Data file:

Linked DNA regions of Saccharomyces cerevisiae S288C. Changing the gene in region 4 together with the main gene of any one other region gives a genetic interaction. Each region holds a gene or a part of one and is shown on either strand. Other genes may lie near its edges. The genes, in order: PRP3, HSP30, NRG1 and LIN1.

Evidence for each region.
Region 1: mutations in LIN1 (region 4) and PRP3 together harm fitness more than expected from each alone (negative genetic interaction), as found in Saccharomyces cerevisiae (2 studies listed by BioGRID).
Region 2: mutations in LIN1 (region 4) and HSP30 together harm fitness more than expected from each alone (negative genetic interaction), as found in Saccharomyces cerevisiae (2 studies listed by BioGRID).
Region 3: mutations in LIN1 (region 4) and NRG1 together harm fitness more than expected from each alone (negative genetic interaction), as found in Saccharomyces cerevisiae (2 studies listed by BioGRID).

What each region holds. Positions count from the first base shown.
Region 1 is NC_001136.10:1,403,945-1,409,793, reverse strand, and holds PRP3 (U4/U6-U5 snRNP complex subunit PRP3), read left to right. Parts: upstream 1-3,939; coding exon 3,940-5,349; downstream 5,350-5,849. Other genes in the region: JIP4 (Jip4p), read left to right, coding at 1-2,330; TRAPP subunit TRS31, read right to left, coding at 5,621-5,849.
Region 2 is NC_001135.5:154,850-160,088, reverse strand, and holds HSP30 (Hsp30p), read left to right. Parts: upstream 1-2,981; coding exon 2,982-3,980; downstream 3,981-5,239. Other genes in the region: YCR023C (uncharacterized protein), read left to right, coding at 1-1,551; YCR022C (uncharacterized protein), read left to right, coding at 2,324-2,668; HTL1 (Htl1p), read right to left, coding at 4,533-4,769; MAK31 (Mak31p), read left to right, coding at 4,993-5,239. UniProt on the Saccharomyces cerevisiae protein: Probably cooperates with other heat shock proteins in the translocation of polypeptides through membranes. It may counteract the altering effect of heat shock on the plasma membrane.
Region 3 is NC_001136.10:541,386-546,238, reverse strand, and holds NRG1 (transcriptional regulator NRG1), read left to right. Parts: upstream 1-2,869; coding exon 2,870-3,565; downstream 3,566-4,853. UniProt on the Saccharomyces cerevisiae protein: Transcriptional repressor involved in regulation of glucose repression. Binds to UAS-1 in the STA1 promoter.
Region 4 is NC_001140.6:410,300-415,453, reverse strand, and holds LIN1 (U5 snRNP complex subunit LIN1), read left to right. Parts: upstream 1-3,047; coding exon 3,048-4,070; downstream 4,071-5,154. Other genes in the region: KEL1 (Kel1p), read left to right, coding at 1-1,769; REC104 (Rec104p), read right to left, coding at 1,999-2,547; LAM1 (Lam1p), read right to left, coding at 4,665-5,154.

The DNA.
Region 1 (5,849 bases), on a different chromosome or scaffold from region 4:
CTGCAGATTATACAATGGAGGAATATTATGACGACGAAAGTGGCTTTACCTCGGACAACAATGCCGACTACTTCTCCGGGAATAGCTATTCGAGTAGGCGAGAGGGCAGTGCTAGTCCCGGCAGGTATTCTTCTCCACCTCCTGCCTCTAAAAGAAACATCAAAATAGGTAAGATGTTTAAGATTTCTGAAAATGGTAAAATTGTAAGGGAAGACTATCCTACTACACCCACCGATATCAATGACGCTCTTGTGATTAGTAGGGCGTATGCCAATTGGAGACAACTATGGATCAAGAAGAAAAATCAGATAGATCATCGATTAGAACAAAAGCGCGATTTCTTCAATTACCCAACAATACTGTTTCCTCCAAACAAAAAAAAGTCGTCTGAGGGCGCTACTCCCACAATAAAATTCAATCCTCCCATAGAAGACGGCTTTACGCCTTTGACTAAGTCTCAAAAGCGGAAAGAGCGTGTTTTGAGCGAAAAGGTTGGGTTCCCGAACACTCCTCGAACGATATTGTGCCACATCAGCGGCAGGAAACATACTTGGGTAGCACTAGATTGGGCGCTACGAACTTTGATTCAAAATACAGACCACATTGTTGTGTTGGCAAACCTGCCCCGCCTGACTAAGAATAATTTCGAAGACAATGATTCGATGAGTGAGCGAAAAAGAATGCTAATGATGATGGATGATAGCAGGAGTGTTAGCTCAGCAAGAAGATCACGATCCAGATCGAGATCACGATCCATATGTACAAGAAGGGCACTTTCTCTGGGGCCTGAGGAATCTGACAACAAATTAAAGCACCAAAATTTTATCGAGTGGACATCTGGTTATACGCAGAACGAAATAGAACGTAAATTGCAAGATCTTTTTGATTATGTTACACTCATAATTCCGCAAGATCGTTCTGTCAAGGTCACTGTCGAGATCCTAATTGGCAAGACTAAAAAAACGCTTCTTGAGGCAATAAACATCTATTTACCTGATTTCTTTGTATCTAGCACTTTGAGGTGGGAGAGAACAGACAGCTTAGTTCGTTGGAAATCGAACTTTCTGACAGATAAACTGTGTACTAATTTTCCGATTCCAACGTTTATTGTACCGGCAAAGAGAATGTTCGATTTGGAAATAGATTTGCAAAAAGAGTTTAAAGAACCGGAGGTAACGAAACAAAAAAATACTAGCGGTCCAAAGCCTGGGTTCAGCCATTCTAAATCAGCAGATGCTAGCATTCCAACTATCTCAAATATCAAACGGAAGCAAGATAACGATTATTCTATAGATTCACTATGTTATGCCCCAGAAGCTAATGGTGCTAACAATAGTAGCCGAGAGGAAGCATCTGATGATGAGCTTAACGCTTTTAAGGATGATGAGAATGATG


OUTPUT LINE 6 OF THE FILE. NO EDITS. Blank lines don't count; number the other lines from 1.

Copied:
What each region holds. Positions count from the first base shown.